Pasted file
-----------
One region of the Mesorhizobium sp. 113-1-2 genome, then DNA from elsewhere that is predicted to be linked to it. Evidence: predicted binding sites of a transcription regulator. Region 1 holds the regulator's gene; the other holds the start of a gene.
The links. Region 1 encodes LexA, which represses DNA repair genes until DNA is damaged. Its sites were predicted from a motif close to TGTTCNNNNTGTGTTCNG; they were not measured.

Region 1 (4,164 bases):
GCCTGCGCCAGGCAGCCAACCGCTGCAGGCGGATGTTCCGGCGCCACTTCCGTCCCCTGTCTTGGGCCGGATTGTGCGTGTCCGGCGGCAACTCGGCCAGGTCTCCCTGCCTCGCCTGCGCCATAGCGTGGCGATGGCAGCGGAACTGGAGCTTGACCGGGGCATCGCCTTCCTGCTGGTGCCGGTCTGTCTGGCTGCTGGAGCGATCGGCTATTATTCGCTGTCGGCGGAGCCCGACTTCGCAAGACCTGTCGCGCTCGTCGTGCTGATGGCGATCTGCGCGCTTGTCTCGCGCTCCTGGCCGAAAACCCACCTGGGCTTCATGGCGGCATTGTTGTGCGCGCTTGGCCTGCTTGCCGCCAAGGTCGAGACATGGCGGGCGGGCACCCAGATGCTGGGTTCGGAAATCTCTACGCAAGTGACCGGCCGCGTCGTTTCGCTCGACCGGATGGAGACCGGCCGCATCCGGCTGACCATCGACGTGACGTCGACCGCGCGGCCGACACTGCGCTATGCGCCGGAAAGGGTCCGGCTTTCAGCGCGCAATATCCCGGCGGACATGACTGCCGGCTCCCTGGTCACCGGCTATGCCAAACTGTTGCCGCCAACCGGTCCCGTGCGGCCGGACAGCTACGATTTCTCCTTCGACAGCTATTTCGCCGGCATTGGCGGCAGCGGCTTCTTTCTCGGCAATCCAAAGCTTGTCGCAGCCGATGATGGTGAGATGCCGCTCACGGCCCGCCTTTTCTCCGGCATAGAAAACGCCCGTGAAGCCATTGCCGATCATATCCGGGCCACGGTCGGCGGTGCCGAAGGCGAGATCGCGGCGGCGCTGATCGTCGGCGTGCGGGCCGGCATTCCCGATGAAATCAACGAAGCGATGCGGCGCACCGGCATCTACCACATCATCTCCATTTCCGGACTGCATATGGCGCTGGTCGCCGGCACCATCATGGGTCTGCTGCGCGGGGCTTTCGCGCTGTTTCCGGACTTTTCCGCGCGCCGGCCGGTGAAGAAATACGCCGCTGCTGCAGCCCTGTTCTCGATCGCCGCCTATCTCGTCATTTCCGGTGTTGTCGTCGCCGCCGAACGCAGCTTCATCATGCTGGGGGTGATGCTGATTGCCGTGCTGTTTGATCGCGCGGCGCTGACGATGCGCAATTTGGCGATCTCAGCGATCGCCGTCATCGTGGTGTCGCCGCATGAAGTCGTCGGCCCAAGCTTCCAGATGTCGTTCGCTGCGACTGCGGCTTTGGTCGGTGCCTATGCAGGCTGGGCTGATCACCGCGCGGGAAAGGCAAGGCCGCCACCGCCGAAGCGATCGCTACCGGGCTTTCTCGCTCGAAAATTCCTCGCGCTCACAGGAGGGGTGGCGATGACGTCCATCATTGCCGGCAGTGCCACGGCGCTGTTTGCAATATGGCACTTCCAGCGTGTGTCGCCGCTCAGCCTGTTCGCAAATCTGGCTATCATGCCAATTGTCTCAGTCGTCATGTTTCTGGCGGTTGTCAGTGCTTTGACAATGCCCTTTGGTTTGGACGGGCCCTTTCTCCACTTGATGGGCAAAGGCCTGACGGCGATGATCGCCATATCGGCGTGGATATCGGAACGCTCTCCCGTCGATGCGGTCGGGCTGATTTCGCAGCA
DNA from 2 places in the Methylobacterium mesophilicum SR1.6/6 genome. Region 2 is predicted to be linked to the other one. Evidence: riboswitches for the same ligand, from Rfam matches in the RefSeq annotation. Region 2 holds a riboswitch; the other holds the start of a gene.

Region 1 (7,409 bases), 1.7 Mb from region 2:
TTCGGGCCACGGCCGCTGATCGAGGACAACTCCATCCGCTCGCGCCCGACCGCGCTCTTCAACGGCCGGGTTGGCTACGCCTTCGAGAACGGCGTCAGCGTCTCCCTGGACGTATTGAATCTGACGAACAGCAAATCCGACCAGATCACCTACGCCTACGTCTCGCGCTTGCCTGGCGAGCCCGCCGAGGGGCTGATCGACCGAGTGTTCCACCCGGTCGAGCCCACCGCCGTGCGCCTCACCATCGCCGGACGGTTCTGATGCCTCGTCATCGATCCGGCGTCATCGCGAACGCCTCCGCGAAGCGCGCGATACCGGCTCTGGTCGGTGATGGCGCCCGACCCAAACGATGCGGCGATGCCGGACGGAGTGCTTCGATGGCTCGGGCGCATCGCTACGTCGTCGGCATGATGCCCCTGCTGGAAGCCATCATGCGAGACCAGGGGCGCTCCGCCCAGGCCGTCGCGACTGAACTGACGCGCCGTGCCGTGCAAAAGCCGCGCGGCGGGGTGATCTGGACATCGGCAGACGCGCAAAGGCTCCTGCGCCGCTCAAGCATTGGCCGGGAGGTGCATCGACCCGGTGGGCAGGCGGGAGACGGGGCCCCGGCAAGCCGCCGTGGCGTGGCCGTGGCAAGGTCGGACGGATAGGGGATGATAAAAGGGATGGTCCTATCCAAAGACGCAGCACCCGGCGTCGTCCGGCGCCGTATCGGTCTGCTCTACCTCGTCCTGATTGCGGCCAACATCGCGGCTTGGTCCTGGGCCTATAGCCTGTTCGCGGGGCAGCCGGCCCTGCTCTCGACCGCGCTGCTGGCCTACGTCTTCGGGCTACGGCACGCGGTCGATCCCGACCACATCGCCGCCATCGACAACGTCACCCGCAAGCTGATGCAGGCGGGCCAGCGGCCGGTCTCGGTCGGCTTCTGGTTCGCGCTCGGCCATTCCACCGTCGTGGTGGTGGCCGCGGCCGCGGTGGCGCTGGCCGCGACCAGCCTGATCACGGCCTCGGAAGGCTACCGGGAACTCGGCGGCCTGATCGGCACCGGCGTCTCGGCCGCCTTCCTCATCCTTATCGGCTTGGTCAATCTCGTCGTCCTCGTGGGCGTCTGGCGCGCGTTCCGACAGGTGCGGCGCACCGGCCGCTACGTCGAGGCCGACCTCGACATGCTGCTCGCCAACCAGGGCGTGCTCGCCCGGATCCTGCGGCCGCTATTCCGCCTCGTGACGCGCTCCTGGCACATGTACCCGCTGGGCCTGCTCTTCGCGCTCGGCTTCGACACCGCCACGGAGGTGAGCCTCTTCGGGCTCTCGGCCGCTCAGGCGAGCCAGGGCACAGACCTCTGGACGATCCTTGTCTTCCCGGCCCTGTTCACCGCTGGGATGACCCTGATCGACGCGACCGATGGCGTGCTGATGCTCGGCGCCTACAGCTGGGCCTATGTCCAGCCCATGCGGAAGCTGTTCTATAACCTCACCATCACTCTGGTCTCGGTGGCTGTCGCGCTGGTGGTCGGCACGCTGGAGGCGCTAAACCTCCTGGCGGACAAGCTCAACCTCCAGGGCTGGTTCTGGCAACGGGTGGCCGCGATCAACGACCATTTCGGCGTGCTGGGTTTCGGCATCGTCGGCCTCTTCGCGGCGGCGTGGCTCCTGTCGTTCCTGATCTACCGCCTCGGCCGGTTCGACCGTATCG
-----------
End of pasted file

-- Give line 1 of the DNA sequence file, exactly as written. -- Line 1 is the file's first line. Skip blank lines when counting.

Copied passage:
One region of the Mesorhizobium sp. 113-1-2 genome, then DNA from elsewhere that is predicted to be linked to it. Evidence: predicted binding sites of a transcription regulator. Region 1 holds the regulator's gene; the other holds the start of a gene.